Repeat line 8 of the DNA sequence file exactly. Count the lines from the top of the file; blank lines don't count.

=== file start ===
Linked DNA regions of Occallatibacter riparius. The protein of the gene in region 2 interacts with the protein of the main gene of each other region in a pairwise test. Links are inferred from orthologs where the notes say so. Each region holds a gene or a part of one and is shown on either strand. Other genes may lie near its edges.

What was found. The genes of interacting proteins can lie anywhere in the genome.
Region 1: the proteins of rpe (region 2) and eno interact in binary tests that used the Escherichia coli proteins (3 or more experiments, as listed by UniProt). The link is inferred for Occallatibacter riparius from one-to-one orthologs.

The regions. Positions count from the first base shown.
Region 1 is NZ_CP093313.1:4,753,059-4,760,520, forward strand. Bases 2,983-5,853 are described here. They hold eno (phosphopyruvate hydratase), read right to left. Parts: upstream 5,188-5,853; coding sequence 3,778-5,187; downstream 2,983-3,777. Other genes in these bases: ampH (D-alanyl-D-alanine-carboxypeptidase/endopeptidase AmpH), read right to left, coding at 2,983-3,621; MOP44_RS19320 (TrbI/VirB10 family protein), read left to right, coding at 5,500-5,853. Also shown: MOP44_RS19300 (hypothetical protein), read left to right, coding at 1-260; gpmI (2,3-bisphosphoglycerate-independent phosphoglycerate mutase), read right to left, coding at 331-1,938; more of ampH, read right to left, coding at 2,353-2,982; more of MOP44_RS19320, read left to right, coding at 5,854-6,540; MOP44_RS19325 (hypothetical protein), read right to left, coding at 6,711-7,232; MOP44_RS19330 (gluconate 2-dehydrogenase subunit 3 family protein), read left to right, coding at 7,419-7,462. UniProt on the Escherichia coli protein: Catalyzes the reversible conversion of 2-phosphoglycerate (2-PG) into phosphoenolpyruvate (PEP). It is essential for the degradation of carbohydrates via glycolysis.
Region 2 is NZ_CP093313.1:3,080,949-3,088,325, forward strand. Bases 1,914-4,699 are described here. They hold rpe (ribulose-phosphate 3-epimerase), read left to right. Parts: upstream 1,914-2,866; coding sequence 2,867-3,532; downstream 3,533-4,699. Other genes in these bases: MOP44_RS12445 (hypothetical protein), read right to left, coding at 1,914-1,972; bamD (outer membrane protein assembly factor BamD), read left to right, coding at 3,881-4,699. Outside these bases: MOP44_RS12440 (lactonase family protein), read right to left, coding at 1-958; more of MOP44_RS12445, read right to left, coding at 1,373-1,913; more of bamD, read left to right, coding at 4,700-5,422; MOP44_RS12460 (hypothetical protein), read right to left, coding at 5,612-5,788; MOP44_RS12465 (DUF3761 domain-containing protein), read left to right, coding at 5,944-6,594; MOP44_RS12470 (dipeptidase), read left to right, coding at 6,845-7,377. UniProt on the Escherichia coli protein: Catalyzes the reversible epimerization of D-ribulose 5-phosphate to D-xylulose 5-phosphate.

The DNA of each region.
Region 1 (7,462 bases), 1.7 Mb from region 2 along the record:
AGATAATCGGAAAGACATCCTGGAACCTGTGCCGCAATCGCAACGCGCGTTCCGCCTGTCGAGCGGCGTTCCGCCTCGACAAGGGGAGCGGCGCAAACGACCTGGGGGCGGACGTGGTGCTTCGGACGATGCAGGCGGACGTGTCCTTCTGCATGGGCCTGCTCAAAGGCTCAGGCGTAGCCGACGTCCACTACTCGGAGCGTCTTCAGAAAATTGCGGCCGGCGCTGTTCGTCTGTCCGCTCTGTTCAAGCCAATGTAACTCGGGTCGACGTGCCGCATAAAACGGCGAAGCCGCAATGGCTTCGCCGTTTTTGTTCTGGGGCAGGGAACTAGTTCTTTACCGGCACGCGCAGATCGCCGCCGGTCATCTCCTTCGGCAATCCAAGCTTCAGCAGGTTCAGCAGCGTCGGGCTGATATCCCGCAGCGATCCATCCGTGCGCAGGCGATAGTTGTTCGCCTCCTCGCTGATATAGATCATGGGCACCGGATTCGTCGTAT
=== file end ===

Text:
Region 1 (7,462 bases), 1.7 Mb from region 2 along the record: